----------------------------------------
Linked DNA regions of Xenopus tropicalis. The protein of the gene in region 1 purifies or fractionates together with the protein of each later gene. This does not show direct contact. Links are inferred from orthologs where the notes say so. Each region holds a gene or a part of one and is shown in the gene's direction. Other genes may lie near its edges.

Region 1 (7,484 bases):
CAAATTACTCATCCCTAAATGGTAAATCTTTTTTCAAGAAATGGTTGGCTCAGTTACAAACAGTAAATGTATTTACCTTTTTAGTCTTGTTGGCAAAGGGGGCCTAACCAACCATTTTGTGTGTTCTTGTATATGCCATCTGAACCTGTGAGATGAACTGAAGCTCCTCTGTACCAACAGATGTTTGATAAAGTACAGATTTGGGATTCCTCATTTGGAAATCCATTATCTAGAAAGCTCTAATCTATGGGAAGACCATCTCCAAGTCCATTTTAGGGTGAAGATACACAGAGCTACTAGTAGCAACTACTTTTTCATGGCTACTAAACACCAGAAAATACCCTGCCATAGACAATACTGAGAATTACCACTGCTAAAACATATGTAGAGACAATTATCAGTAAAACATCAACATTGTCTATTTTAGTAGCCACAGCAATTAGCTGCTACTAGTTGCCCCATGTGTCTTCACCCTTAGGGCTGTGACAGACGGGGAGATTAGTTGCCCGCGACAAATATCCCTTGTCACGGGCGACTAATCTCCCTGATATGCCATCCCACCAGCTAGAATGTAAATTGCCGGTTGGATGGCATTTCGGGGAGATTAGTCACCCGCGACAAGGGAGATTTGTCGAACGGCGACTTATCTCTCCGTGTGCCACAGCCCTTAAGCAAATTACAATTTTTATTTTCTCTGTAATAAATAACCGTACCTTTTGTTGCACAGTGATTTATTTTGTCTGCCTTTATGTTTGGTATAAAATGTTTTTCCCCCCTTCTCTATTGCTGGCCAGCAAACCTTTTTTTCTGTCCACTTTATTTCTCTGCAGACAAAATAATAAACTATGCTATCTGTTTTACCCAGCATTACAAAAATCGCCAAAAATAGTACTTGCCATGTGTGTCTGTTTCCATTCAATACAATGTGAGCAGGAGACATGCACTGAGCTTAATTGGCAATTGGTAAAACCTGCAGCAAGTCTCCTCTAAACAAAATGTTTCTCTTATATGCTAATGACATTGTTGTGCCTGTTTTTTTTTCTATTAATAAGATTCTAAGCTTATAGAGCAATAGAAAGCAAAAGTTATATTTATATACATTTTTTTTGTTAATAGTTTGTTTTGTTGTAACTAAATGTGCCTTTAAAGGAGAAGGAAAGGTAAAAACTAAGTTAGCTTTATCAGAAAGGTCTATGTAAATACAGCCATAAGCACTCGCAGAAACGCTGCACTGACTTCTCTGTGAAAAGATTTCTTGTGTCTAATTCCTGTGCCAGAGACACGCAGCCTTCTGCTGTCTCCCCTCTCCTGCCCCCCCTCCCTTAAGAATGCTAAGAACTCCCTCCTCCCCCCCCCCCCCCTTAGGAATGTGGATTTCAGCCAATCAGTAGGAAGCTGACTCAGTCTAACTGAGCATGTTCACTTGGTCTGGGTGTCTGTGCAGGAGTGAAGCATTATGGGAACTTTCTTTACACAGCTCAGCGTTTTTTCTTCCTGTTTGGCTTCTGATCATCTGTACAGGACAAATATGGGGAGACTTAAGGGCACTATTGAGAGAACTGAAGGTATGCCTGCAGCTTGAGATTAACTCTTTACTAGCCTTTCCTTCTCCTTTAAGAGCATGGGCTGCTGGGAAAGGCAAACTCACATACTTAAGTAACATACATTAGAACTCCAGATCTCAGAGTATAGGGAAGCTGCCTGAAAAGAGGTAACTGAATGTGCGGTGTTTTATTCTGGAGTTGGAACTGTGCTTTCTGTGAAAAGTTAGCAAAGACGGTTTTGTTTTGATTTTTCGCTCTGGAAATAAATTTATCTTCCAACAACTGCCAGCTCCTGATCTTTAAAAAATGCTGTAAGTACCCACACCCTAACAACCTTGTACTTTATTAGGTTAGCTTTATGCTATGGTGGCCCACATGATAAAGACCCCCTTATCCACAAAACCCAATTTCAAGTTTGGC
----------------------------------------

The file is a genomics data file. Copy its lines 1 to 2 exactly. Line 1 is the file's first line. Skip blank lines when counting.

Linked DNA regions of Xenopus tropicalis. The protein of the gene in region 1 purifies or fractionates together with the protein of each later gene. This does not show direct contact. Links are inferred from orthologs where the notes say so. Each region holds a gene or a part of one and is shown in the gene's direction. Other genes may lie near its edges.

Region 1 (7,484 bases):